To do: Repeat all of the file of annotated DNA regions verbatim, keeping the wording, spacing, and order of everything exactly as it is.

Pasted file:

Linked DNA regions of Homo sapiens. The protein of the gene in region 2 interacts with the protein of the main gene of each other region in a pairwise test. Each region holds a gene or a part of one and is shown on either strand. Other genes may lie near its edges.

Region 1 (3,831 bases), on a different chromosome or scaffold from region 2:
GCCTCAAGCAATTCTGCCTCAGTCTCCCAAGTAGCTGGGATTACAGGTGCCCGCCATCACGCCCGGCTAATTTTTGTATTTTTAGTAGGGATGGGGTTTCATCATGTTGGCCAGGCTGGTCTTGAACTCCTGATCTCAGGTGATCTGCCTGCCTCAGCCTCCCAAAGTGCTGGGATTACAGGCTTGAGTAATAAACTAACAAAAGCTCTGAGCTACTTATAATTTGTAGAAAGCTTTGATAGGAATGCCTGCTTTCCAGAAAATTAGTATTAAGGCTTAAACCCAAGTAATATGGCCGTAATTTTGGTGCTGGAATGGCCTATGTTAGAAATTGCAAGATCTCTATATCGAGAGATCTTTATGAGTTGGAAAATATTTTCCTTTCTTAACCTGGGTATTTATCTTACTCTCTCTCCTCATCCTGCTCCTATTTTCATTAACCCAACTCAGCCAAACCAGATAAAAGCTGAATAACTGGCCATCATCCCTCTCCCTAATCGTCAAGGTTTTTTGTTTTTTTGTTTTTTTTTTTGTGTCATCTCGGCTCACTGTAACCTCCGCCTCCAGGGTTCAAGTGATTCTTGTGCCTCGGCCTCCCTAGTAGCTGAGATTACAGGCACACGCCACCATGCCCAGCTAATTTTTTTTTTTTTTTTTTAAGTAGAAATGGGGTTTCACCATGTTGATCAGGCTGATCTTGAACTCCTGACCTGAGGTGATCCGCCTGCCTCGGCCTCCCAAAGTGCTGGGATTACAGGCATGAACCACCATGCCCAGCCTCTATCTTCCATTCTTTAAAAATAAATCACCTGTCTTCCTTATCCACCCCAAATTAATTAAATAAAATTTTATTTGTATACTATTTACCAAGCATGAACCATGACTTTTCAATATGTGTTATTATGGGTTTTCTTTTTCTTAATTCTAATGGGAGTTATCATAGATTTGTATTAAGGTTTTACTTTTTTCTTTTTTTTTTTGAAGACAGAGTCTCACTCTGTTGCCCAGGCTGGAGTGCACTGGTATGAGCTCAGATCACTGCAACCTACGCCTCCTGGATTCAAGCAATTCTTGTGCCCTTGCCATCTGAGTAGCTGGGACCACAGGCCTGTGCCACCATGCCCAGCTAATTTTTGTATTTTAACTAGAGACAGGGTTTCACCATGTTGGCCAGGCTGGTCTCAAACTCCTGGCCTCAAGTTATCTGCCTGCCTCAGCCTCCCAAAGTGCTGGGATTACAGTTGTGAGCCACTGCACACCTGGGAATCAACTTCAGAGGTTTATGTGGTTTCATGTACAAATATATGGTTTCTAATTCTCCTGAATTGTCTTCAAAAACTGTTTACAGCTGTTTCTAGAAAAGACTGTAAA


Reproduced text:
Linked DNA regions of Homo sapiens. The protein of the gene in region 2 interacts with the protein of the main gene of each other region in a pairwise test. Each region holds a gene or a part of one and is shown on either strand. Other genes may lie near its edges.

Region 1 (3,831 bases), on a different chromosome or scaffold from region 2:
GCCTCAAGCAATTCTGCCTCAGTCTCCCAAGTAGCTGGGATTACAGGTGCCCGCCATCACGCCCGGCTAATTTTTGTATTTTTAGTAGGGATGGGGTTTCATCATGTTGGCCAGGCTGGTCTTGAACTCCTGATCTCAGGTGATCTGCCTGCCTCAGCCTCCCAAAGTGCTGGGATTACAGGCTTGAGTAATAAACTAACAAAAGCTCTGAGCTACTTATAATTTGTAGAAAGCTTTGATAGGAATGCCTGCTTTCCAGAAAATTAGTATTAAGGCTTAAACCCAAGTAATATGGCCGTAATTTTGGTGCTGGAATGGCCTATGTTAGAAATTGCAAGATCTCTATATCGAGAGATCTTTATGAGTTGGAAAATATTTTCCTTTCTTAACCTGGGTATTTATCTTACTCTCTCTCCTCATCCTGCTCCTATTTTCATTAACCCAACTCAGCCAAACCAGATAAAAGCTGAATAACTGGCCATCATCCCTCTCCCTAATCGTCAAGGTTTTTTGTTTTTTTGTTTTTTTTTTTGTGTCATCTCGGCTCACTGTAACCTCCGCCTCCAGGGTTCAAGTGATTCTTGTGCCTCGGCCTCCCTAGTAGCTGAGATTACAGGCACACGCCACCATGCCCAGCTAATTTTTTTTTTTTTTTTTTAAGTAGAAATGGGGTTTCACCATGTTGATCAGGCTGATCTTGAACTCCTGACCTGAGGTGATCCGCCTGCCTCGGCCTCCCAAAGTGCTGGGATTACAGGCATGAACCACCATGCCCAGCCTCTATCTTCCATTCTTTAAAAATAAATCACCTGTCTTCCTTATCCACCCCAAATTAATTAAATAAAATTTTATTTGTATACTATTTACCAAGCATGAACCATGACTTTTCAATATGTGTTATTATGGGTTTTCTTTTTCTTAATTCTAATGGGAGTTATCATAGATTTGTATTAAGGTTTTACTTTTTTCTTTTTTTTTTTGAAGACAGAGTCTCACTCTGTTGCCCAGGCTGGAGTGCACTGGTATGAGCTCAGATCACTGCAACCTACGCCTCCTGGATTCAAGCAATTCTTGTGCCCTTGCCATCTGAGTAGCTGGGACCACAGGCCTGTGCCACCATGCCCAGCTAATTTTTGTATTTTAACTAGAGACAGGGTTTCACCATGTTGGCCAGGCTGGTCTCAAACTCCTGGCCTCAAGTTATCTGCCTGCCTCAGCCTCCCAAAGTGCTGGGATTACAGTTGTGAGCCACTGCACACCTGGGAATCAACTTCAGAGGTTTATGTGGTTTCATGTACAAATATATGGTTTCTAATTCTCCTGAATTGTCTTCAAAAACTGTTTACAGCTGTTTCTAGAAAAGACTGTAAA